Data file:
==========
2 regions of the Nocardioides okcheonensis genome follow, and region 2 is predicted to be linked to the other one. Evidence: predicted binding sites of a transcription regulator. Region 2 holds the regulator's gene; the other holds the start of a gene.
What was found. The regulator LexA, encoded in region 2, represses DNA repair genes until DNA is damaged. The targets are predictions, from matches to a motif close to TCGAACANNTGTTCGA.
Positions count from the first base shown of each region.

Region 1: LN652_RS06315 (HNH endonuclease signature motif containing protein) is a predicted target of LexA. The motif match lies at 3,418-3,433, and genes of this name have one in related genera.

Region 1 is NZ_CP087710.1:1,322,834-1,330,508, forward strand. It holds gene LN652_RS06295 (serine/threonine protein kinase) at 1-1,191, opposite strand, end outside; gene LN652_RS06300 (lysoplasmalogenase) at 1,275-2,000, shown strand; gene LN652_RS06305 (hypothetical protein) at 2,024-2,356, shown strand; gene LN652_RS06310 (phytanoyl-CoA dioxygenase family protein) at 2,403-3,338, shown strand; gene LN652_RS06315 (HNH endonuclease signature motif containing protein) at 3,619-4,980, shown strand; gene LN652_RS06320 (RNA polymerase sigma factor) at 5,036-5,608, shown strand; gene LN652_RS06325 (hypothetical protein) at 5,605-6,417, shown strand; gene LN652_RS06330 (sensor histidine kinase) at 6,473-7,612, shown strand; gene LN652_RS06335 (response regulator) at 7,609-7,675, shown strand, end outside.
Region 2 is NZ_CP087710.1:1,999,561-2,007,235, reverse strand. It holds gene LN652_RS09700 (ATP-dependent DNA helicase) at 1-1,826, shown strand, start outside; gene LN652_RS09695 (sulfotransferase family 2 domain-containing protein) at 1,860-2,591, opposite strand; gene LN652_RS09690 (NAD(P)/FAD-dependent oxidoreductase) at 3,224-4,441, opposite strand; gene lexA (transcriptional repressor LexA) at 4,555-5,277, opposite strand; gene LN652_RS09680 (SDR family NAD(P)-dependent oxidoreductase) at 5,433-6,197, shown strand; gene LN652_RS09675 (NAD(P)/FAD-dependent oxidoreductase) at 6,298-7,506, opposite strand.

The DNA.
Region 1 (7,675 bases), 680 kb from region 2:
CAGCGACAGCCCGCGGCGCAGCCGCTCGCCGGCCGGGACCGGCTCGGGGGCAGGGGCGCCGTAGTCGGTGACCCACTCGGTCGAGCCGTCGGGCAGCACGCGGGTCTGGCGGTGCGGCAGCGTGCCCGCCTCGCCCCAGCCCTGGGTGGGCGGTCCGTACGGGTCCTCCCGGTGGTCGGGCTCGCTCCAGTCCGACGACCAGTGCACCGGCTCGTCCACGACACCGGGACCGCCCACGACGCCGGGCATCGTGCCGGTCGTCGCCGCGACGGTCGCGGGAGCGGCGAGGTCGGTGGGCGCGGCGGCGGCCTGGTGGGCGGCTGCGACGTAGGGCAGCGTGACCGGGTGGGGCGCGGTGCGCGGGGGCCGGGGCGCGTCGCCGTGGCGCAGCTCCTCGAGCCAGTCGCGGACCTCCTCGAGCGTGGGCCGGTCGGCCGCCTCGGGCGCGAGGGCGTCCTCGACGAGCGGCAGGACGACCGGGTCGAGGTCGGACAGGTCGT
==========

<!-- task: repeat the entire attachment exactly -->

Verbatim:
2 regions of the Nocardioides okcheonensis genome follow, and region 2 is predicted to be linked to the other one. Evidence: predicted binding sites of a transcription regulator. Region 2 holds the regulator's gene; the other holds the start of a gene.
What was found. The regulator LexA, encoded in region 2, represses DNA repair genes until DNA is damaged. The targets are predictions, from matches to a motif close to TCGAACANNTGTTCGA.
Positions count from the first base shown of each region.

Region 1: LN652_RS06315 (HNH endonuclease signature motif containing protein) is a predicted target of LexA. The motif match lies at 3,418-3,433, and genes of this name have one in related genera.

Region 1 is NZ_CP087710.1:1,322,834-1,330,508, forward strand. It holds gene LN652_RS06295 (serine/threonine protein kinase) at 1-1,191, opposite strand, end outside; gene LN652_RS06300 (lysoplasmalogenase) at 1,275-2,000, shown strand; gene LN652_RS06305 (hypothetical protein) at 2,024-2,356, shown strand; gene LN652_RS06310 (phytanoyl-CoA dioxygenase family protein) at 2,403-3,338, shown strand; gene LN652_RS06315 (HNH endonuclease signature motif containing protein) at 3,619-4,980, shown strand; gene LN652_RS06320 (RNA polymerase sigma factor) at 5,036-5,608, shown strand; gene LN652_RS06325 (hypothetical protein) at 5,605-6,417, shown strand; gene LN652_RS06330 (sensor histidine kinase) at 6,473-7,612, shown strand; gene LN652_RS06335 (response regulator) at 7,609-7,675, shown strand, end outside.
Region 2 is NZ_CP087710.1:1,999,561-2,007,235, reverse strand. It holds gene LN652_RS09700 (ATP-dependent DNA helicase) at 1-1,826, shown strand, start outside; gene LN652_RS09695 (sulfotransferase family 2 domain-containing protein) at 1,860-2,591, opposite strand; gene LN652_RS09690 (NAD(P)/FAD-dependent oxidoreductase) at 3,224-4,441, opposite strand; gene lexA (transcriptional repressor LexA) at 4,555-5,277, opposite strand; gene LN652_RS09680 (SDR family NAD(P)-dependent oxidoreductase) at 5,433-6,197, shown strand; gene LN652_RS09675 (NAD(P)/FAD-dependent oxidoreductase) at 6,298-7,506, opposite strand.

The DNA.
Region 1 (7,675 bases), 680 kb from region 2:
CAGCGACAGCCCGCGGCGCAGCCGCTCGCCGGCCGGGACCGGCTCGGGGGCAGGGGCGCCGTAGTCGGTGACCCACTCGGTCGAGCCGTCGGGCAGCACGCGGGTCTGGCGGTGCGGCAGCGTGCCCGCCTCGCCCCAGCCCTGGGTGGGCGGTCCGTACGGGTCCTCCCGGTGGTCGGGCTCGCTCCAGTCCGACGACCAGTGCACCGGCTCGTCCACGACACCGGGACCGCCCACGACGCCGGGCATCGTGCCGGTCGTCGCCGCGACGGTCGCGGGAGCGGCGAGGTCGGTGGGCGCGGCGGCGGCCTGGTGGGCGGCTGCGACGTAGGGCAGCGTGACCGGGTGGGGCGCGGTGCGCGGGGGCCGGGGCGCGTCGCCGTGGCGCAGCTCCTCGAGCCAGTCGCGGACCTCCTCGAGCGTGGGCCGGTCGGCCGCCTCGGGCGCGAGGGCGTCCTCGACGAGCGGCAGGACGACCGGGTCGAGGTCGGACAGGTCGT